The air in Boise was thick with smoke from the Trinity Ridge Fire the day we visited the Idaho State Capitol.

About the Capitol from the Idaho Capitol Commission:

The dome of Idaho’s State Capitol rises 208 feet into the Boise skyline, a classical architectural form prominent among the city’s modern multi-story buildings and the landscape’s rolling foothills. The Renaissance Revival Capitol is Idaho’s most significant historic structure and a building that reflects the state’s political, social, and economic history.

Over 100 years since conception, the Capitol continues to function as the seat of Idaho’s state government, currently housing the executive and legislative branches and numerous state offices, which occupy much of the approximately 111,600 square feet of usable space.

Although the use of transitional architectural form is drawn from various historic epochs, the materials used in realizing the design draw upon local resources. Composed of locally quarried stone, the sandstone exterior resonates the dusty light auburn hues of Boise’s surrounding foothills, adapting the Capitol’s civic symbolism to serve the people and land of Idaho.

Facts about the Idaho Capitol Building from the Idaho Capitol Commission:

  • In 1905, the Idaho legislature passed the bill authorizing construction of the Capitol Building.
  • The architects of the Capitol Building were J.E. Tourtellotte and Charles Hummel.
  • The dome and central parts of the Capitol were built first—from 1905-1912.
  • The wings (House and Senate chambers) were constructed during 1919 and 1920.

  • Most of the superstructure is made of sandstone taken from Table Rock (near Boise).
  • Convicts from the old Idaho Penitentiary were responsible for transporting the 10-ton sandstone blocks from the quarry.
  • Four types of marble were used for the Capitol’s interior:
    • red from Georgia
    • gray from Alaska
    • green from Vermont
    • black from Italy

  • From the first floor to the eagle atop the dome, the Idaho Capitol Building rises 208 feet. 
  • The floor area of the building when completed was 201,720 square feet.
  • Over 50,000 square feet of artistically-carved marble exists in the building.

  • The original cost to construct the Capitol was $2.1 million.
  • Replacement costs today would be over $100 million with many materials considered irreplaceable.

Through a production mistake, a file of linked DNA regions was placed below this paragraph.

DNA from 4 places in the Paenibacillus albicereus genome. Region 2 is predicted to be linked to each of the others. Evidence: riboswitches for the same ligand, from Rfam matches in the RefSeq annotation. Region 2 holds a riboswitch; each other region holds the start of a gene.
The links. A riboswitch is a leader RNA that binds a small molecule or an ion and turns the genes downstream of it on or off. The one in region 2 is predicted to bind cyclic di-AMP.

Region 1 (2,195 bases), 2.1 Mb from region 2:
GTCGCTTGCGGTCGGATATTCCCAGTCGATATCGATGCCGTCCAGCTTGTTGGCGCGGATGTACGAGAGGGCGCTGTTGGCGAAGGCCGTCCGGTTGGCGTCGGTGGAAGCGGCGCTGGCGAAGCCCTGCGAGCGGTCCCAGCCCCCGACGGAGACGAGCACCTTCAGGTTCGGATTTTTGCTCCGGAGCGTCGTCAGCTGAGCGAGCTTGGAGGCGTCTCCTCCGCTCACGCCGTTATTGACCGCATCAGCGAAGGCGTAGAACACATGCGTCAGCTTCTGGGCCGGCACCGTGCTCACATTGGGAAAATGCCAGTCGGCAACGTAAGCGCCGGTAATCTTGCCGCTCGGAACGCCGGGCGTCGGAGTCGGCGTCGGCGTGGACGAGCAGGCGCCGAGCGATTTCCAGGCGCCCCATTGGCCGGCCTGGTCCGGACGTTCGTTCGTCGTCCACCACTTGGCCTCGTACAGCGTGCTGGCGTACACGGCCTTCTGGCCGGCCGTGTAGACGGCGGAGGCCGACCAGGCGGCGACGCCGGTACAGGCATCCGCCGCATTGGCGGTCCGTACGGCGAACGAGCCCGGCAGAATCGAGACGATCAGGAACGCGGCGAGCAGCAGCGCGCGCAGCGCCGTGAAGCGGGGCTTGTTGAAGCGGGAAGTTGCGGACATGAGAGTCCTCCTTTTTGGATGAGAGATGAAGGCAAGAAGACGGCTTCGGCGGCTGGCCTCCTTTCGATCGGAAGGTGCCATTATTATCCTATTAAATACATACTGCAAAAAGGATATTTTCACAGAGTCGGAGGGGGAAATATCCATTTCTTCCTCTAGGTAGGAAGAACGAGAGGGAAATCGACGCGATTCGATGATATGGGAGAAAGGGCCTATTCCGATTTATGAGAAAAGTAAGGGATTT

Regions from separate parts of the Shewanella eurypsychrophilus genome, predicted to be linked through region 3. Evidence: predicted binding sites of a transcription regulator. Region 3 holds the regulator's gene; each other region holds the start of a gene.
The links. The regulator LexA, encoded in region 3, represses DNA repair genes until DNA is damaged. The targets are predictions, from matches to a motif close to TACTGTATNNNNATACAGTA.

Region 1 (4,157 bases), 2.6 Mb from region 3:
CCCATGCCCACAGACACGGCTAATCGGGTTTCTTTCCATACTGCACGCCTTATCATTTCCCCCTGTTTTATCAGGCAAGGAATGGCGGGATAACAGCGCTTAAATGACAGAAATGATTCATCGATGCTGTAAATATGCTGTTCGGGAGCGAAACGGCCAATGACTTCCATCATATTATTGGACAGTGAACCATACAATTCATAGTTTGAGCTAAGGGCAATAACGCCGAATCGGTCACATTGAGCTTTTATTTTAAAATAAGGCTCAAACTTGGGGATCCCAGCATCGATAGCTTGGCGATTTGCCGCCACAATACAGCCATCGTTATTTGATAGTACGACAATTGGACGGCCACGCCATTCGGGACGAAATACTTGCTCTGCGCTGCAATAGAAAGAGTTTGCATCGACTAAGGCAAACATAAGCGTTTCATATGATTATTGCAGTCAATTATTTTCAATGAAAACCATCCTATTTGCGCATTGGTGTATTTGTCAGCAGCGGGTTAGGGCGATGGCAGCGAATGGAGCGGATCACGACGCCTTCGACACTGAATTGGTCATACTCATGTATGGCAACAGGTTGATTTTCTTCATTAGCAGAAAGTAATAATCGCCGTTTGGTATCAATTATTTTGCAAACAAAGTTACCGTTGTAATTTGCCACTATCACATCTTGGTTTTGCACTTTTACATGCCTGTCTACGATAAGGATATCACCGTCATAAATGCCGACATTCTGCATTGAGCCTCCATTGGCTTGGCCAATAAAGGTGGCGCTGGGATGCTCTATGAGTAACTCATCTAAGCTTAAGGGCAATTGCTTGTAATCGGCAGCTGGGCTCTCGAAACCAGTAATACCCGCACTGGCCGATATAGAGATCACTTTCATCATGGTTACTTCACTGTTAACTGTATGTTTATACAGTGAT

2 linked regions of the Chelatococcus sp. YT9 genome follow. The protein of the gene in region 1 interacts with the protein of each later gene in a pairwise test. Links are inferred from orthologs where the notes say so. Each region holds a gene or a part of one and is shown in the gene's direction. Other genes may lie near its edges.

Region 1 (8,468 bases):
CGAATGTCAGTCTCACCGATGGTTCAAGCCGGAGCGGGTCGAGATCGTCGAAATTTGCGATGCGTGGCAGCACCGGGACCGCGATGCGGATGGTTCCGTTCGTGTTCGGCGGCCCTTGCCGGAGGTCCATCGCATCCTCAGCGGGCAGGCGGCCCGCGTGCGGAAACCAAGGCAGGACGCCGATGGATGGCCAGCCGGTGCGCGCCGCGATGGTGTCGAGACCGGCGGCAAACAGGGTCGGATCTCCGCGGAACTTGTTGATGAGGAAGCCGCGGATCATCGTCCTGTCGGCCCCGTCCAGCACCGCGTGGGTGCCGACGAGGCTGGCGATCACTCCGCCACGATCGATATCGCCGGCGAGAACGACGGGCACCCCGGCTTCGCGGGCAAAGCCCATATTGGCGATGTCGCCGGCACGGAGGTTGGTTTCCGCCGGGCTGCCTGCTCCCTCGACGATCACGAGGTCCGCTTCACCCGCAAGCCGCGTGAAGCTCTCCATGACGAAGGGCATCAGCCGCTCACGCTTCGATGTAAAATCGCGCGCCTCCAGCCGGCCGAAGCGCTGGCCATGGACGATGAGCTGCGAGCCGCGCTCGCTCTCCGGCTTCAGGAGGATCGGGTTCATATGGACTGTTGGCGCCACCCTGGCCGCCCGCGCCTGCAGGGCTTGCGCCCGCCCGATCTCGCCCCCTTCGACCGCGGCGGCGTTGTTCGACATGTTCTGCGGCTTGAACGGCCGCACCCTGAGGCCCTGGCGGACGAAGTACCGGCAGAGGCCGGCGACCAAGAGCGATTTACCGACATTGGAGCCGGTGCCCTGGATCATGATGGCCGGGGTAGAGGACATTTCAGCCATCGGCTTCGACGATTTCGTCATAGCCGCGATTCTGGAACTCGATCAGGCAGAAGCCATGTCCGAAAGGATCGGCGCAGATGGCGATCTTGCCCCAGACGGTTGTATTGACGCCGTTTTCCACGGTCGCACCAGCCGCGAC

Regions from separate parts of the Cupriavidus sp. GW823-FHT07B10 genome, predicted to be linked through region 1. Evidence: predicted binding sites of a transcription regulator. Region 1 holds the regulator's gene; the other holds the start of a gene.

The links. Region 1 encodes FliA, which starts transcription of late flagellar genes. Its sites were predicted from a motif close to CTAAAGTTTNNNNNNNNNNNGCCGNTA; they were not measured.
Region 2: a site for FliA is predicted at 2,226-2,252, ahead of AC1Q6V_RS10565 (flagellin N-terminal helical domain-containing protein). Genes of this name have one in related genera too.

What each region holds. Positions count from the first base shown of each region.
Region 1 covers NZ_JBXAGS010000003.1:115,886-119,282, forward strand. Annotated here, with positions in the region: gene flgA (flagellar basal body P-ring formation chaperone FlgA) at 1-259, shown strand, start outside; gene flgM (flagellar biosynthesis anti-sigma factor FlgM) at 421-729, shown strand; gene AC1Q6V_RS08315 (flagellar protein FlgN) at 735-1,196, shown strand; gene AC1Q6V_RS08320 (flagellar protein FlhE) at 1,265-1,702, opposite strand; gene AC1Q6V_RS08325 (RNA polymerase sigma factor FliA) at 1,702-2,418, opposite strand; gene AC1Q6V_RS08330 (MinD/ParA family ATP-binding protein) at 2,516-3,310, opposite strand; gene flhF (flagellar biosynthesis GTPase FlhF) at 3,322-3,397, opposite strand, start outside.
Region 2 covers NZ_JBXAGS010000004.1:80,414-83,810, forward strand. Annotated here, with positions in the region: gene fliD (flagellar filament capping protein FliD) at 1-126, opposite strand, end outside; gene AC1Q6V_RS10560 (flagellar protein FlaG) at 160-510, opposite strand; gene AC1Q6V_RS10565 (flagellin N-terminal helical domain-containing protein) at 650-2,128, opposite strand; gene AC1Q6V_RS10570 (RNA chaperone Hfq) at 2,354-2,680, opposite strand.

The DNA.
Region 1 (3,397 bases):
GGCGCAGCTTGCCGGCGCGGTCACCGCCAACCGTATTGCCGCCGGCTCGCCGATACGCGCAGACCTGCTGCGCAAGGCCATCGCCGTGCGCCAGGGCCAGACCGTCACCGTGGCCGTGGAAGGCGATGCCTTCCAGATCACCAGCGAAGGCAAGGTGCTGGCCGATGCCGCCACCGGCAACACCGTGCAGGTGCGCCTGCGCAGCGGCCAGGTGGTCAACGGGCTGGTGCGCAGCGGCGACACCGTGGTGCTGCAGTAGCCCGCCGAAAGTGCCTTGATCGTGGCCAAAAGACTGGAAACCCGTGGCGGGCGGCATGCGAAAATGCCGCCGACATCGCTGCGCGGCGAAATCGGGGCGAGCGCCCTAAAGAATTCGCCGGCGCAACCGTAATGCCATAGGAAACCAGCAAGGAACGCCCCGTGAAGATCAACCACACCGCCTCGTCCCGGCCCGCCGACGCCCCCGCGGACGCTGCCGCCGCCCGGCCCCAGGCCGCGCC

• Idaho’s Capitol Building is the only one in the United States heated by geothermal water. The hot water is tapped and pumped from a source 3,000 feet underground.
  • The eagle atop the dome stands 5 feet 7 inches and is made of copper. In 2005, as part of the exterior restoration, it received a new gilding of gold leaf.


  • Multnomah Falls
  • Critter Farm
  • Cannon Beach

We spent our first night of vacation in a rustic wooden cottage at Billingsley Creek Lodge and Retreat. Our cottage sat right on the edge of spring-fed Billingsley Creek.

The lodge has beautiful gardens:

A lovely koi pond:

And a couple of resident muskrats:

The next morning we were off to Malad Gorge at Thousand Springs State Park.

The Malad River crashes down stair step falls, then cuts through a beautiful 250-foot gorge on its way to the Snake River, two and a half miles downstream.

Most of the history at this park is on the geologic scale. The cracks and folds of rock along the canyon cliffs record the movements of earth, lava and water.

Our last stop before heading back to Boise was Bruneau Dunes State Park.

The park is the site of North America’s highest single-structured sand dune, which is about 470 feet high. 

Don and I both agreed that the landscape at Bruneau dunes was simply surreal. This olive tree standing in front of the dunes is my favorite photo from our time in Idaho.

This is my favorite version:

Which one do you like best?


  • The Idaho State Capitol

Don and I just got back from a week-long vacation in Idaho and Oregon. We had good weather, saw beautiful sights and spent time with great friends.

The first day we flew into Boise, rented a car and drove to Glenns Ferry, Idaho for a wine tasting and lunch at Carmela Winery.

From there, we drove to Three Island Crossing State Park. The three-island crossing is one of the most famous river crossings on the Oregon Trail. Pioneer travelers used this crossing until 1869, when Gus Glenn constructed a ferry about two miles upstream.

This river crossing offered pioneers the last chance to traverse from the increasingly barren and rugged south side of the Snake River to the more pleasant north side. 

Don was stationed at nearby Mountain Home Air Force Base for ten years before being transferred to Kirtland Air Force Base in Albuquerque.


  • Billingsley Creek Lodge and Retreat in Hagerman
  • Malad Gorge at Thousand Springs State Park
  • Bruneau Dunes State Park